In response to McCulloch's actions moving the army units, General J. B. Magruder gave his approval. What McCulloch was unable to do was to persuade the commanding general of the need for an additional supply of arms. Magruder justified his refusal by stating that some 5 or 6 thousand men under his command were still unarmed. He instructed McCulloch, "You had best receive all men as mounted troops who will be able to bring shotguns with them."
Through the spring and into early summer McCulloch continued to petition headquarters for additional arms, wagons, and other supplies with which to outfit the units under his command, all without success. He reported the possibility of an imminent Indian raid in the western areas of his district but each request went unfilled.
By the end of May, McCulloch despaired of being able to fulfill the mission of his command. He wrote General W.R. Boggs, Chief of Staff of the Trans-Mississippi Department, these words, "The means afforded me are entirely inadequate to the service required of me, and I am constantly called upon to render service which requires me to assume responsibilities and powers that do not belong to me or allow our army to suffer... and I am at least driven to mortification, for want of necessary means,to see our friends suffer for bread and bacon."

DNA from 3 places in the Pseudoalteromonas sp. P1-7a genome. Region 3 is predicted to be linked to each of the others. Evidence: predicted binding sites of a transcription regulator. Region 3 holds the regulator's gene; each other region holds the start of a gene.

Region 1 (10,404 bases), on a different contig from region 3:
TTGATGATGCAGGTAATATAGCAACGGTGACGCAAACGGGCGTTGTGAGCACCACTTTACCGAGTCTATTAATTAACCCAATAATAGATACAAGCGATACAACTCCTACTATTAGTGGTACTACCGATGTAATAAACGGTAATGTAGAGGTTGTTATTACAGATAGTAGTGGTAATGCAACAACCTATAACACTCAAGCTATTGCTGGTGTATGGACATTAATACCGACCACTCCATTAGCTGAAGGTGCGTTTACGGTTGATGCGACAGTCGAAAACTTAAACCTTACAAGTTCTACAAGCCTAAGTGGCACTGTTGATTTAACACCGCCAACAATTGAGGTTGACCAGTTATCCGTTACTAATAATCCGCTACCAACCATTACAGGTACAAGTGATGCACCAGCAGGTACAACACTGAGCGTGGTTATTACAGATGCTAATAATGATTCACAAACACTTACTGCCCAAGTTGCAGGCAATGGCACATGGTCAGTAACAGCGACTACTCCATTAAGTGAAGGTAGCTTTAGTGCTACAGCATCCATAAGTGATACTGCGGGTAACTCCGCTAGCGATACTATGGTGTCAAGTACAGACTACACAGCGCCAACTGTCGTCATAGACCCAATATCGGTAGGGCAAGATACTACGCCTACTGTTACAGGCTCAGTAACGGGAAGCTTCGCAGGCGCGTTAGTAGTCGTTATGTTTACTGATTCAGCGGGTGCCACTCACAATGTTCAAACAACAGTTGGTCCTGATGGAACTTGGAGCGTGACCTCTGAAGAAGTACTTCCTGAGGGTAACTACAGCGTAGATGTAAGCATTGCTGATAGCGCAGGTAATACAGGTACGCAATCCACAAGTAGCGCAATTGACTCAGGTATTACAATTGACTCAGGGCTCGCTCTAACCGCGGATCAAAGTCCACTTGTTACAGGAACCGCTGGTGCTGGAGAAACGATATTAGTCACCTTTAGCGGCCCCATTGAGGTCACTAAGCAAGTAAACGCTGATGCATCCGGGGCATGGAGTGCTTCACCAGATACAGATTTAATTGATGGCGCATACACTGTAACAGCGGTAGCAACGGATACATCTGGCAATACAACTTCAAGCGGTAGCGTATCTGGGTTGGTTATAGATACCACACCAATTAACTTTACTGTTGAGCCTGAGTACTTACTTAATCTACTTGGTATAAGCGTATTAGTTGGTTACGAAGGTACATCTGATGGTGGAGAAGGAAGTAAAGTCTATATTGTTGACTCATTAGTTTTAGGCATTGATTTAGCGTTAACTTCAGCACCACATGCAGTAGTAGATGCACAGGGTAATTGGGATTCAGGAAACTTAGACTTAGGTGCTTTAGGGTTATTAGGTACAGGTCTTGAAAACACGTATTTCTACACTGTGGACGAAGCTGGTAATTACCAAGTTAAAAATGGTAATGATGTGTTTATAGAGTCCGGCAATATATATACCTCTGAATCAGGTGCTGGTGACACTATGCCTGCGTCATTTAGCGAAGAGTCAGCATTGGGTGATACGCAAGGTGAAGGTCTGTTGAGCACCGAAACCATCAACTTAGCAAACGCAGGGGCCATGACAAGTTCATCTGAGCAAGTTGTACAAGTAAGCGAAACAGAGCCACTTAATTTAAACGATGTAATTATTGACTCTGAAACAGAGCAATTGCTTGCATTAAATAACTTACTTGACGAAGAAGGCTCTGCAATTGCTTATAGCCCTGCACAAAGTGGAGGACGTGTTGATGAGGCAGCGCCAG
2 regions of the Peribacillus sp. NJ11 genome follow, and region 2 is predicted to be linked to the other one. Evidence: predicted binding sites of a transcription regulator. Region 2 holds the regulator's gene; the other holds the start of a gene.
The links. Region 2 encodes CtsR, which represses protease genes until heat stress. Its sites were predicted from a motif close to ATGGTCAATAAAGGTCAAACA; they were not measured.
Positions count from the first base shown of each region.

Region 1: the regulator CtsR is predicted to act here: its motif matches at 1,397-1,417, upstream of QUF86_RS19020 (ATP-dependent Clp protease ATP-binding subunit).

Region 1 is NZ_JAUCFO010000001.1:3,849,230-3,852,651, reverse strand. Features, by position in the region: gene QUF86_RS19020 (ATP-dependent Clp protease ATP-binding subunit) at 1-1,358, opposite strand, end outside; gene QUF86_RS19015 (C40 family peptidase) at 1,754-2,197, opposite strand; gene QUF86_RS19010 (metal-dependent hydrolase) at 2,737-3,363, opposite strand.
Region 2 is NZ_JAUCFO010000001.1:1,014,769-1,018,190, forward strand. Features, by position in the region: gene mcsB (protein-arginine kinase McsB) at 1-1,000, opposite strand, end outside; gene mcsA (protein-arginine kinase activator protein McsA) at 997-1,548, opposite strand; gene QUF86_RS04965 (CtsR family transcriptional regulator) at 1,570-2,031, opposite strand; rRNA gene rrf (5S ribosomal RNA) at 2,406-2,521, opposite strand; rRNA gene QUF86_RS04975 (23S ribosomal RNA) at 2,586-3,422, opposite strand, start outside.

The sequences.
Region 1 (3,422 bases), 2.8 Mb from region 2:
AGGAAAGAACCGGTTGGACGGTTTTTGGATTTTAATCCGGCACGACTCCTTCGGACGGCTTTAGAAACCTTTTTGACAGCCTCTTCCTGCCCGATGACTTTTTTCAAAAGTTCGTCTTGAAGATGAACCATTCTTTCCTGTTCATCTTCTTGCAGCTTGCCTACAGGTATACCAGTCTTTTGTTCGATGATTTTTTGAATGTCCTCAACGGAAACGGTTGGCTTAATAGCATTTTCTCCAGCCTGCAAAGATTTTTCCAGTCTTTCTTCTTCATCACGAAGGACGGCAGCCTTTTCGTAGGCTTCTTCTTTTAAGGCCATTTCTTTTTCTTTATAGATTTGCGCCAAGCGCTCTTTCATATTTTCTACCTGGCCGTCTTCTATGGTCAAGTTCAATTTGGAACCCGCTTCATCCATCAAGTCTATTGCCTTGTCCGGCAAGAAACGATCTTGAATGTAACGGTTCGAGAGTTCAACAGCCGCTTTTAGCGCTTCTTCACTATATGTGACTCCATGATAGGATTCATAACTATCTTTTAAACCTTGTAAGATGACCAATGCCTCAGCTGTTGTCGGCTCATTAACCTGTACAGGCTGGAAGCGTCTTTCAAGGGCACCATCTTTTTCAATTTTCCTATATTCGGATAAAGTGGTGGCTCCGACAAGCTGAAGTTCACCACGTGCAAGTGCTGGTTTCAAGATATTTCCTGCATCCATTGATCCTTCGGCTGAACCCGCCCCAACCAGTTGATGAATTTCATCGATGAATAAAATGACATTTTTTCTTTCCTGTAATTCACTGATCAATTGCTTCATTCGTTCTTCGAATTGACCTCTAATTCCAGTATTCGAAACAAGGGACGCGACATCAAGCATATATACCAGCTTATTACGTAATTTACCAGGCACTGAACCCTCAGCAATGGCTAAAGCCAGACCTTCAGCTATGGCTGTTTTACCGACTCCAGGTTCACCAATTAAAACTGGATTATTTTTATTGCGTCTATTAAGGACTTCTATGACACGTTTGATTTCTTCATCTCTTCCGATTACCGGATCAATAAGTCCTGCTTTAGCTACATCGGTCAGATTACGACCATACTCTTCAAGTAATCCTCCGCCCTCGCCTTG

"It is exceedingly humiliating to me to ask to be relieved from the command of a district which I leave in no better condition than I found it... I have held on long and struggled hard to avoid this mortification but I cannot see far enough into the future to see 'the brighter day,' and I hope I will be relieved at once and sent wherever the department commander may think proper to send me."
McCulloch continued at his post until the end of the war. No records exist on the disposition of his request to be relieved of command of the Northern Sub-District.
Within a matter of days after the news of the surrender at Appomattox, McCulloch found himself a man without a command. Almost to a man the troops stationed at Bonham left for home when the news was received. The rations which were stored at district headquarters were gone almost as quickly.
In two weeks no Federal command appeared to take charge. McCulloch called the few remaining officers together to inform them that no orders seemed to be forthcoming and that each man was free to make his own decision as to the proper course of action. As for himself he was making plans to depart for his home in Seguin.
He then left as his only representative young Lieutenant Henry Askew with his final orders.
GENERAL ORDER NO. 12
1. Learning that the army of the Trans-Mississippi is certainly disbanded, all officers of the line and staff are permanently relieved from duty as officers of the Confederate Army.
2. Officers having charge of any public property will turn it over to the county court of the county it is to be held subject to the Governor of Texas.
3. Armed resistance to the Federal Gvt. having ceased, all officers and soldiers are advised to go to their homes, determined to remain good, quiet, orderly citizens of the country.
Henry E . McCulloch
Brig. G'l. Com'g.
Fannin County Museum of History
One Main Street, Bonham, Texas